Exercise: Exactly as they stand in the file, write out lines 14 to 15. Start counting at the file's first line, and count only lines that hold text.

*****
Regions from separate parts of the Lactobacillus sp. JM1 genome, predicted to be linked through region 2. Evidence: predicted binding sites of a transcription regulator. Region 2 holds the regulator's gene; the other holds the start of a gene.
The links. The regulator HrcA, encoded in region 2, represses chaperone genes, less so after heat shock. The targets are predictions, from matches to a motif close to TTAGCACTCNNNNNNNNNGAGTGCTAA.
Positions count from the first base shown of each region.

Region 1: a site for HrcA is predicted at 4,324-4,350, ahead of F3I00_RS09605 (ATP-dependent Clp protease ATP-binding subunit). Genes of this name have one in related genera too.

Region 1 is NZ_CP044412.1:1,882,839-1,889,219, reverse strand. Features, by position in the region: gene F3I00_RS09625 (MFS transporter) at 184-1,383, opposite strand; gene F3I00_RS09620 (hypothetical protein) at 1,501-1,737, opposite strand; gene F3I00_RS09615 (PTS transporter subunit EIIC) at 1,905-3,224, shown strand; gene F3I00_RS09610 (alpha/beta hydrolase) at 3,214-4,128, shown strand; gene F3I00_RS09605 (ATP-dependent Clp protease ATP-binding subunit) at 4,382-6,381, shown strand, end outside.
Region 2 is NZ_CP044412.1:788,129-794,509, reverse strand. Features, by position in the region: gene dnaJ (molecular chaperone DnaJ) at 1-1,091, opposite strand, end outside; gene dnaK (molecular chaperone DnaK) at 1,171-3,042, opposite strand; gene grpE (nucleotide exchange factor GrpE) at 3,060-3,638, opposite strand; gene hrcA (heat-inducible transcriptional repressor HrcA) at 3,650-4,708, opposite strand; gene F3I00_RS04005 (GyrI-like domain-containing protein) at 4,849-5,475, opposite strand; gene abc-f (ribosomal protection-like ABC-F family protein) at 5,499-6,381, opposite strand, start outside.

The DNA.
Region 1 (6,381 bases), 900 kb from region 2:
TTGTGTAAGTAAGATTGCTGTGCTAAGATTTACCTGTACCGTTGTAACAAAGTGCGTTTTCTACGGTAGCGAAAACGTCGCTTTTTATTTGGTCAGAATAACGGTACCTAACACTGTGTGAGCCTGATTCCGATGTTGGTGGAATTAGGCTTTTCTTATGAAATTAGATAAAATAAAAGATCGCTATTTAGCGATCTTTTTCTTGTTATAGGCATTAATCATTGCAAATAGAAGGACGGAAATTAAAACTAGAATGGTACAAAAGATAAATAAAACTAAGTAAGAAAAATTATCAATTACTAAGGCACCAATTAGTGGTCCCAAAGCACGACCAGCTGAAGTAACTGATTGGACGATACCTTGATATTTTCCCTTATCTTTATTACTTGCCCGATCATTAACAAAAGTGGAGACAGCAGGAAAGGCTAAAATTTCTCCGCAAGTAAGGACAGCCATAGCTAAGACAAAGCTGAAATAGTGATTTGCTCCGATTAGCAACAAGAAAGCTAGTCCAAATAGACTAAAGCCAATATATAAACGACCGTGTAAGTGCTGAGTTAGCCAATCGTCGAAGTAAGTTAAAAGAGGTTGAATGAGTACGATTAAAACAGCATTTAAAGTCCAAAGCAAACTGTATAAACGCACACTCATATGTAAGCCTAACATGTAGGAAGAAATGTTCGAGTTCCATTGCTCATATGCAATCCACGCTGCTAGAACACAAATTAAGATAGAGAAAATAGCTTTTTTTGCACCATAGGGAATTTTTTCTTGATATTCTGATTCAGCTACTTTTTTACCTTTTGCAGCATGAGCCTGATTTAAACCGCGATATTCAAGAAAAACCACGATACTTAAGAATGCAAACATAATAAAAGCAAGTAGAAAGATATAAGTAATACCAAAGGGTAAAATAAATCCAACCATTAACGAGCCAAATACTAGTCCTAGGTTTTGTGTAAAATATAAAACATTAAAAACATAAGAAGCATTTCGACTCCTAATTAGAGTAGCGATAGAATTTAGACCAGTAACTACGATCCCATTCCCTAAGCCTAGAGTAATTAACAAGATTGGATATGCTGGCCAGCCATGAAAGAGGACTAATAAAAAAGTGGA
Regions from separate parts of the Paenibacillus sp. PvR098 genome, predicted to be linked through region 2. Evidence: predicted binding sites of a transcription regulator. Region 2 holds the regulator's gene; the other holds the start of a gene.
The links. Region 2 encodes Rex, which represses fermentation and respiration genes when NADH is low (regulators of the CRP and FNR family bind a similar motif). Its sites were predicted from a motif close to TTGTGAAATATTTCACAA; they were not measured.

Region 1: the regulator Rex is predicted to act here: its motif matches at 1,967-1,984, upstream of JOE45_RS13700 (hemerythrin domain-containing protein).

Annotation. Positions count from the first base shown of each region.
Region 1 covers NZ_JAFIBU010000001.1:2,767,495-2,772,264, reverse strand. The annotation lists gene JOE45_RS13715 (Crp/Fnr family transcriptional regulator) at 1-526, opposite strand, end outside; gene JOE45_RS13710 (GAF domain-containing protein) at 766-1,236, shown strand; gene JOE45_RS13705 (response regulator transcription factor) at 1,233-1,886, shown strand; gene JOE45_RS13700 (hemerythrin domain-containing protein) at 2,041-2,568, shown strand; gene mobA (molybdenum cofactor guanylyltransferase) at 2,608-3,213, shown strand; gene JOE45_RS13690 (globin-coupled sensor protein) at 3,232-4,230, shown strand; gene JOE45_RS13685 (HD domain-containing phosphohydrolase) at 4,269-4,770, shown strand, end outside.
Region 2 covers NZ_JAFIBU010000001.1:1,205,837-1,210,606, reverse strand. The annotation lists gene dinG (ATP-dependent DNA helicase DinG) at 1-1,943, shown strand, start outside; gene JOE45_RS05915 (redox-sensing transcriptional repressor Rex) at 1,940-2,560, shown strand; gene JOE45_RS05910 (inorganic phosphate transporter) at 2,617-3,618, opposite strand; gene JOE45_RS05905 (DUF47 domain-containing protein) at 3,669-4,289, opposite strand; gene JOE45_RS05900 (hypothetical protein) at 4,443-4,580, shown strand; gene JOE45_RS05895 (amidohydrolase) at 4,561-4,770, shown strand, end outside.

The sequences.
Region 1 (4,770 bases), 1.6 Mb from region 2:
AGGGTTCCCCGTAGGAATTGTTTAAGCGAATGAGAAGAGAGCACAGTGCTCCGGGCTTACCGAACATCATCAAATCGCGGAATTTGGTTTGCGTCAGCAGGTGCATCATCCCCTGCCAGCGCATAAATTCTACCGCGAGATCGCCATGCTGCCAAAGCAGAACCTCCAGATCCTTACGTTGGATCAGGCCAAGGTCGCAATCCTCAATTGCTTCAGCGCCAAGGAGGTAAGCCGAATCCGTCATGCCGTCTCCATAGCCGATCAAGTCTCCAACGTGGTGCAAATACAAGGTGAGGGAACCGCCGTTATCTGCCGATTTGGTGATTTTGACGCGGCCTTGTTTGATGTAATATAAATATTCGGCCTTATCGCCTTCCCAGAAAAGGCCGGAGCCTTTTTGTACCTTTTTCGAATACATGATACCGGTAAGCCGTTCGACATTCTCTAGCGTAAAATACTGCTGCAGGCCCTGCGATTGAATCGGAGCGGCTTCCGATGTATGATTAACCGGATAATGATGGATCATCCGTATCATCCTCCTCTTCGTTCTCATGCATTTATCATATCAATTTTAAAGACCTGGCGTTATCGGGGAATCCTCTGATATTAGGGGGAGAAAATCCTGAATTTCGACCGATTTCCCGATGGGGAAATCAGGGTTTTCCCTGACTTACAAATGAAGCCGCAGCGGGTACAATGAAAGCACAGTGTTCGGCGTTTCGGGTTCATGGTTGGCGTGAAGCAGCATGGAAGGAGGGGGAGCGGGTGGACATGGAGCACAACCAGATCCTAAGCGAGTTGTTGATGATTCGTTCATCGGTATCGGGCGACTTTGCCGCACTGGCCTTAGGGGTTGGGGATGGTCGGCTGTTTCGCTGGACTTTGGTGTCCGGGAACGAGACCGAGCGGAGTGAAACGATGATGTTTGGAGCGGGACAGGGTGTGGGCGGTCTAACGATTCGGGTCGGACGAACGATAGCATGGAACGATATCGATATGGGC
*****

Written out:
Region 1 covers NZ_JAFIBU010000001.1:2,767,495-2,772,264, reverse strand. The annotation lists gene JOE45_RS13715 (Crp/Fnr family transcriptional regulator) at 1-526, opposite strand, end outside; gene JOE45_RS13710 (GAF domain-containing protein) at 766-1,236, shown strand; gene JOE45_RS13705 (response regulator transcription factor) at 1,233-1,886, shown strand; gene JOE45_RS13700 (hemerythrin domain-containing protein) at 2,041-2,568, shown strand; gene mobA (molybdenum cofactor guanylyltransferase) at 2,608-3,213, shown strand; gene JOE45_RS13690 (globin-coupled sensor protein) at 3,232-4,230, shown strand; gene JOE45_RS13685 (HD domain-containing phosphohydrolase) at 4,269-4,770, shown strand, end outside.
Region 2 covers NZ_JAFIBU010000001.1:1,205,837-1,210,606, reverse strand. The annotation lists gene dinG (ATP-dependent DNA helicase DinG) at 1-1,943, shown strand, start outside; gene JOE45_RS05915 (redox-sensing transcriptional repressor Rex) at 1,940-2,560, shown strand; gene JOE45_RS05910 (inorganic phosphate transporter) at 2,617-3,618, opposite strand; gene JOE45_RS05905 (DUF47 domain-containing protein) at 3,669-4,289, opposite strand; gene JOE45_RS05900 (hypothetical protein) at 4,443-4,580, shown strand; gene JOE45_RS05895 (amidohydrolase) at 4,561-4,770, shown strand, end outside.